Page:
The Duchess of Cornwall met with volunteers supporting the jab drive today, as she visited the Wembley Vaccination Centre.
Camilla, 73, appeared in good spirits as she spoke to Steward Volunteer Responders for the NHS, including Liyann Ooi, James Leggett and Louise Jacobs.
It was recently confirmed by Clarence House that Charles, 72, and Camilla have had their first Covid-19 vaccinations.
Camilla’s visit comes just days after the pair went to Queen Elizabeth Hospital in Birmingham, to learn about coronavirus vaccine trials despite news that Charles’ father Prince Philip, 99, is still in King Edward VII Hospital in Marylebone, London, as a ‘precautionary measure’.
The Duchess of Cornwall, 73, met with Steward Volunteer Responders for the NHS at the Wembley vaccination centre. Pictured: Camilla speaking to Liyann Ooi
Camilla wore a disposable face covering and practiced social distancing, for the visit that comes not long after it was revealed that she has had her first vaccine. Pictured: Camilla speaking to Louise Jacobs
The Duchess of Cornwall donned a high-vis jacket over a black coat and white blouse, taking full safety precautions with social distancing and a disposable face covering for today’s visit.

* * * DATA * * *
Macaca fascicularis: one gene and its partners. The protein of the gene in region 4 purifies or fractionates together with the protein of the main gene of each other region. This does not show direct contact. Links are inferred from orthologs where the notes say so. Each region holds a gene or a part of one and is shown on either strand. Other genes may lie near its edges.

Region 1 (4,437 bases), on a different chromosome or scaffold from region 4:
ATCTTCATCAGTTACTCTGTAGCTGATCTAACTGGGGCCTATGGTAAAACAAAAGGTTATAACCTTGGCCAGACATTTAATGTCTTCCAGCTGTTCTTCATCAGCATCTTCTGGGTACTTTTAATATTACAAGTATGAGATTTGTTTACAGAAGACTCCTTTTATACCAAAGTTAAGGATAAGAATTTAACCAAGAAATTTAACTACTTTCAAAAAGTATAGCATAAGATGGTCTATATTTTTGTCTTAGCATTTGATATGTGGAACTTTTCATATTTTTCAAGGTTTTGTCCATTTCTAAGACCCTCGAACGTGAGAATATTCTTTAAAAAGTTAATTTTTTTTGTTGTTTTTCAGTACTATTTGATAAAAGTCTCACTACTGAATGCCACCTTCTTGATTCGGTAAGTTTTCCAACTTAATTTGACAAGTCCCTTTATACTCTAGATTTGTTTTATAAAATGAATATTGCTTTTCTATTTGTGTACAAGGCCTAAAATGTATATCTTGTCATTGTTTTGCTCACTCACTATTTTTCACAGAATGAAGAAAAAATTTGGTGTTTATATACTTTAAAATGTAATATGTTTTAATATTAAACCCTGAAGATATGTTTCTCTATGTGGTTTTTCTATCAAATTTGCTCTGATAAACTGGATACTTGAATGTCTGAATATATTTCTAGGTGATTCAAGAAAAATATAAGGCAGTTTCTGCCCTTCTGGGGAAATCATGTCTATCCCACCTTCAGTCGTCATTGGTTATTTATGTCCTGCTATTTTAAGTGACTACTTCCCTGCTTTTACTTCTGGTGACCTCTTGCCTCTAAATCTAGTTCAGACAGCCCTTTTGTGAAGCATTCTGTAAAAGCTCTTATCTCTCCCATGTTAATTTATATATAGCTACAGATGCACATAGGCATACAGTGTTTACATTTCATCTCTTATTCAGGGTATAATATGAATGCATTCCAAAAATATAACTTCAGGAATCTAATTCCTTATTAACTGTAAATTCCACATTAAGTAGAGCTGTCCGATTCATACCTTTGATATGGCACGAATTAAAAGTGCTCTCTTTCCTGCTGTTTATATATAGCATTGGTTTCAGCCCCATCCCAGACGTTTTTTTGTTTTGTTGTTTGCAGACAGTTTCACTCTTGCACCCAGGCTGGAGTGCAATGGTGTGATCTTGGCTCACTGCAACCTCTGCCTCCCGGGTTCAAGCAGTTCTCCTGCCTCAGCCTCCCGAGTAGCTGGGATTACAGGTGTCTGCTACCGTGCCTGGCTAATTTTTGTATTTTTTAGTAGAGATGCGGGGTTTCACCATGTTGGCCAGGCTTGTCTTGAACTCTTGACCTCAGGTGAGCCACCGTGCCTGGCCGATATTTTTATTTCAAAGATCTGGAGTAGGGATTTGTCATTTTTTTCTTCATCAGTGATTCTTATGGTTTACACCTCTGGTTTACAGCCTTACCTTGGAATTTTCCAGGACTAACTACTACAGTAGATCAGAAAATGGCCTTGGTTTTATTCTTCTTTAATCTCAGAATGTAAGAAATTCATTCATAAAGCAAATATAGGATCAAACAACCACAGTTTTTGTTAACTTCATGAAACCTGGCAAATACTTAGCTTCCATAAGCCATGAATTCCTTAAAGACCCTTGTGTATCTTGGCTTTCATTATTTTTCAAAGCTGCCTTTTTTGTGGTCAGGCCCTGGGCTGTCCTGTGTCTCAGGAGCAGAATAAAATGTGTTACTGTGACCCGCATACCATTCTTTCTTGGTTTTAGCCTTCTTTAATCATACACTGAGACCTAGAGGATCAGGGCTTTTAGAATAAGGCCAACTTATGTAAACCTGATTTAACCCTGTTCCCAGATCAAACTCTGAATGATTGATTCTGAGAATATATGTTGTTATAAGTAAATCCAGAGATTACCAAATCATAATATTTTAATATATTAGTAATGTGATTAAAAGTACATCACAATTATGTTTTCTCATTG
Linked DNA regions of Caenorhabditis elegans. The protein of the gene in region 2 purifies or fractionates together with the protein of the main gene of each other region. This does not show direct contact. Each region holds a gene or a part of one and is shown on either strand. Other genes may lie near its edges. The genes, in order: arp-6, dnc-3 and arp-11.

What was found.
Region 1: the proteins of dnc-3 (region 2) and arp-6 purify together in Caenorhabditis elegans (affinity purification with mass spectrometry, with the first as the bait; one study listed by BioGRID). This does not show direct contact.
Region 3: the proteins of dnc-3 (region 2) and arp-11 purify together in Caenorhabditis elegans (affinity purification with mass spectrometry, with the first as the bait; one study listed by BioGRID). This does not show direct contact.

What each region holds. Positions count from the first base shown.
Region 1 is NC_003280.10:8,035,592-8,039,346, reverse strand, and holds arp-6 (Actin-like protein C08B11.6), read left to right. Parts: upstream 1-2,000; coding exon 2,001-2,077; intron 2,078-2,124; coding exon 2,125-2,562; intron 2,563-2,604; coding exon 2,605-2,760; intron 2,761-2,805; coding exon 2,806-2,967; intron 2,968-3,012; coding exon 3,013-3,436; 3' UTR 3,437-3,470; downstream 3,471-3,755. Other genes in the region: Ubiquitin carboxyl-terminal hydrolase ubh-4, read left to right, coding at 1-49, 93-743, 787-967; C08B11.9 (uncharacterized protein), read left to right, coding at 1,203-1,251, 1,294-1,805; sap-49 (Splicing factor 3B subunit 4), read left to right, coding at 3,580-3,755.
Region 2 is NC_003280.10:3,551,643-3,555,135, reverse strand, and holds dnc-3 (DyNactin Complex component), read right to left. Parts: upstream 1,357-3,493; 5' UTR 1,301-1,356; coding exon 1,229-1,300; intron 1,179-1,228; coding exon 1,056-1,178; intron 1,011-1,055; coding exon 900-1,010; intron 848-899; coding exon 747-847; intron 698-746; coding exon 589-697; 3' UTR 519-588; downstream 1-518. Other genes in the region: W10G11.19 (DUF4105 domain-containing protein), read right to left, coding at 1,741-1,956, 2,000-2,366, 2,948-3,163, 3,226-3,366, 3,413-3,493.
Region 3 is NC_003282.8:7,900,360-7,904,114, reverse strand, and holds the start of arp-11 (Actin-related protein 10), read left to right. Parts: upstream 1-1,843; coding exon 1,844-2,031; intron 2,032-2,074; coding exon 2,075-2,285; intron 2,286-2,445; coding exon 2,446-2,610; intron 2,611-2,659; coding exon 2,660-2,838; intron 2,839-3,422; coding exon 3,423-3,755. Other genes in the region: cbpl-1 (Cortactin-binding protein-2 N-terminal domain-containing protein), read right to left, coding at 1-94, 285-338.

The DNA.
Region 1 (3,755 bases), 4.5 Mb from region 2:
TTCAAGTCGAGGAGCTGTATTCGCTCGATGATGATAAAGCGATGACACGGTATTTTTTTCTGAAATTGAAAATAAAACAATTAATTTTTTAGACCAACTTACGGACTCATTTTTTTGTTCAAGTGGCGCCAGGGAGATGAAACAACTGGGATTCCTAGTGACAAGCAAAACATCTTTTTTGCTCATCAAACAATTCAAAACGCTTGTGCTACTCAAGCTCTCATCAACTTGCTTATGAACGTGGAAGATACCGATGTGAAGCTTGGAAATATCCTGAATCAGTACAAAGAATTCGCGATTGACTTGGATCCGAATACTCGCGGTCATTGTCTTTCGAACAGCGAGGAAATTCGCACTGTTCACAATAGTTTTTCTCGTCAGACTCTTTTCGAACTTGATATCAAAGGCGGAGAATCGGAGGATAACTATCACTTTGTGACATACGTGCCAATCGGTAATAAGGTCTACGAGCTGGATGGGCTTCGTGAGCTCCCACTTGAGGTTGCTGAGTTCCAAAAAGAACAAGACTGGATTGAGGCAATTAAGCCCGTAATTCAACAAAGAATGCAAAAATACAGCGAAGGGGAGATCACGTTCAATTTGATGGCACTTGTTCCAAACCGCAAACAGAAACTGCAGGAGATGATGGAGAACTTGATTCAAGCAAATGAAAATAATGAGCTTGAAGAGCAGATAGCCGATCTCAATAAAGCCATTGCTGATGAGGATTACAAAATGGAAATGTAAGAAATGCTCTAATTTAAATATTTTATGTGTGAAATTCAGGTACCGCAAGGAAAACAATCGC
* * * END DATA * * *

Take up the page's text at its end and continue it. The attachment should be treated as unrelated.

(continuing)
She styled her hair with its signature waves to complete the look and appeared to be wearing very subtle make-up.
Hundreds of people who live up to a 45 minute drive from the vaccination centre in Wembley have been invited to book an appointment.
Camilla has revealed that she feels ‘grateful’ to have had her vaccination, as Boris Johnson pledges to offer a first does to every adult in the UK by July 31st.
Camilla styled her hair into its signature waves and wore very subtle makeup to complete her look. Pictured: The Duchess of Cornwall speaking to James Leggett
It is likely, although not confirmed, that Charles and Camilla would have had the Oxford/AstraZeneca vaccine, as did the Queen and the Duke of Edinburgh.
At the engagement in Birmingham, the Duchess reassured Nicki Cadwallader, 50, who was receiving a jab as part of a trial for cancer patients, saying: ‘I was waiting for it to be done and they said, ‘It has been done’. It was painless. It was brilliant.
‘It’s very good when it’s over as you feel more secure. Panic over.’
The duchess later told the vaccination trial staff: ‘I leapt for joy. I didn’t feel anything. I’m eternally grateful for everything.’
Prince Charles, 72, and the Duchess of Cornwall, 73, put safety first as they met with frontline workers at a Birmingham hospital during their first public engagement of the year last week
The University Hospitals Birmingham NHS Foundation Trust is believed to have treated the largest number of Covid-positive patients of any NHS trust in the UK – more than 12,500 – with 10,000 of these discharged. The trust has also recruited a large number of patients for the trials – 12,000.
During their visit, Charles and Camilla unveiled a plaque which thanked staff for their ‘incredible efforts’ during the pandemic.
The Prince of Wales has expressed concern about the ‘variable uptake’ of the Covid-19 vaccine in some ethnic minority communities.
He described the 100,000 death toll in the UK, passed last month, as a ‘most sobering milestone’.